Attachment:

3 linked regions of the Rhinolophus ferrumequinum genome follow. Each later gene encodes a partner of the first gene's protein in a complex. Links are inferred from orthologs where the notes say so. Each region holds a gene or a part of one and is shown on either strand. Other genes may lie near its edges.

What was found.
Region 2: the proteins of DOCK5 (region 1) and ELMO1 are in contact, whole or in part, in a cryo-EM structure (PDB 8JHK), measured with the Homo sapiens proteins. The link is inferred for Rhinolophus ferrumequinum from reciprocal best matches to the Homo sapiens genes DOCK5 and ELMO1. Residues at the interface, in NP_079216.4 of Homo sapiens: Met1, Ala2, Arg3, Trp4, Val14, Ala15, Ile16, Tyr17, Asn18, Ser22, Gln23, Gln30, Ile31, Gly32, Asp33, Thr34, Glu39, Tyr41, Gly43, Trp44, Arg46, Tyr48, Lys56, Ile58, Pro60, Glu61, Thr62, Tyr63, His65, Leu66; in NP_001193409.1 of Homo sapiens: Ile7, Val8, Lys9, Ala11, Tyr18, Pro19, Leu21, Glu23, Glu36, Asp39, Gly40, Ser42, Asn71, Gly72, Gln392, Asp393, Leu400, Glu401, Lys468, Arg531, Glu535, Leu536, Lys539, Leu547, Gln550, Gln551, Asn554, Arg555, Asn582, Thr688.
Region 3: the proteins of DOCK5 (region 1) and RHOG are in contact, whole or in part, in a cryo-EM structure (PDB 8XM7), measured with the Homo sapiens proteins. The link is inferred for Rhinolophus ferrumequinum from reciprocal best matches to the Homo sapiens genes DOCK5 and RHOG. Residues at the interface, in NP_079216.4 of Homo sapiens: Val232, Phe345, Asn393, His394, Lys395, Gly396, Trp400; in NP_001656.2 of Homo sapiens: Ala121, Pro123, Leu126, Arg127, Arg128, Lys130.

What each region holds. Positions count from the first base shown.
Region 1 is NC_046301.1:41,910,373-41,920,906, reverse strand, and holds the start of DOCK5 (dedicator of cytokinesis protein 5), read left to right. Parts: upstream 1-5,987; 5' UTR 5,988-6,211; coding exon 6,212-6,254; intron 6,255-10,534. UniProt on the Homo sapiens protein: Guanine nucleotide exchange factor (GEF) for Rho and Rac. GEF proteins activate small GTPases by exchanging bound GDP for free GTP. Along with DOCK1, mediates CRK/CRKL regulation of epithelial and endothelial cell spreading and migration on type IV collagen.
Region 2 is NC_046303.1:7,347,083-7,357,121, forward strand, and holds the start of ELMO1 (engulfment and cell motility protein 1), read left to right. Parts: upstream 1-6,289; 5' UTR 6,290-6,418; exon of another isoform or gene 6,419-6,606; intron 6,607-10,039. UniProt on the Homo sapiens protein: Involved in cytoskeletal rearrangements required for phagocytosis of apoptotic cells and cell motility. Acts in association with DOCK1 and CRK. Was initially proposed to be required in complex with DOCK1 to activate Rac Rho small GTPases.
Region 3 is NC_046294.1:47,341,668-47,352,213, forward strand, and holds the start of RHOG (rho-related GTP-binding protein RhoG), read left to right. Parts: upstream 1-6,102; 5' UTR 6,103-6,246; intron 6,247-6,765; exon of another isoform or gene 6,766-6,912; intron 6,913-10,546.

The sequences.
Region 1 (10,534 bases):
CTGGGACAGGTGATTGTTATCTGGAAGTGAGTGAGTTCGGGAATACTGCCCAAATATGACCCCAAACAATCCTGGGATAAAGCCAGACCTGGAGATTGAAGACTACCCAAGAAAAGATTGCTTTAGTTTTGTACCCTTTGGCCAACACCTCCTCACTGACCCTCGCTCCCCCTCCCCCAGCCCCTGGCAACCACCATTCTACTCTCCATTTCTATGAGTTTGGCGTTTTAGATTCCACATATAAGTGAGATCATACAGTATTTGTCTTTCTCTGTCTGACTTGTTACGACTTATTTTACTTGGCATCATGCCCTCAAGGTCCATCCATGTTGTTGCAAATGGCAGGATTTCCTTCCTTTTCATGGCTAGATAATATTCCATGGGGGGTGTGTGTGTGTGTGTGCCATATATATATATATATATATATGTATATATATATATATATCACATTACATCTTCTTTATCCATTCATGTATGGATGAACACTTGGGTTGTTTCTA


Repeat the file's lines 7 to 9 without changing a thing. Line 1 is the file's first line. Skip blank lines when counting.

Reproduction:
Region 2 is NC_046303.1:7,347,083-7,357,121, forward strand, and holds the start of ELMO1 (engulfment and cell motility protein 1), read left to right. Parts: upstream 1-6,289; 5' UTR 6,290-6,418; exon of another isoform or gene 6,419-6,606; intron 6,607-10,039. UniProt on the Homo sapiens protein: Involved in cytoskeletal rearrangements required for phagocytosis of apoptotic cells and cell motility. Acts in association with DOCK1 and CRK. Was initially proposed to be required in complex with DOCK1 to activate Rac Rho small GTPases.
Region 3 is NC_046294.1:47,341,668-47,352,213, forward strand, and holds the start of RHOG (rho-related GTP-binding protein RhoG), read left to right. Parts: upstream 1-6,102; 5' UTR 6,103-6,246; intron 6,247-6,765; exon of another isoform or gene 6,766-6,912; intron 6,913-10,546.

The sequences.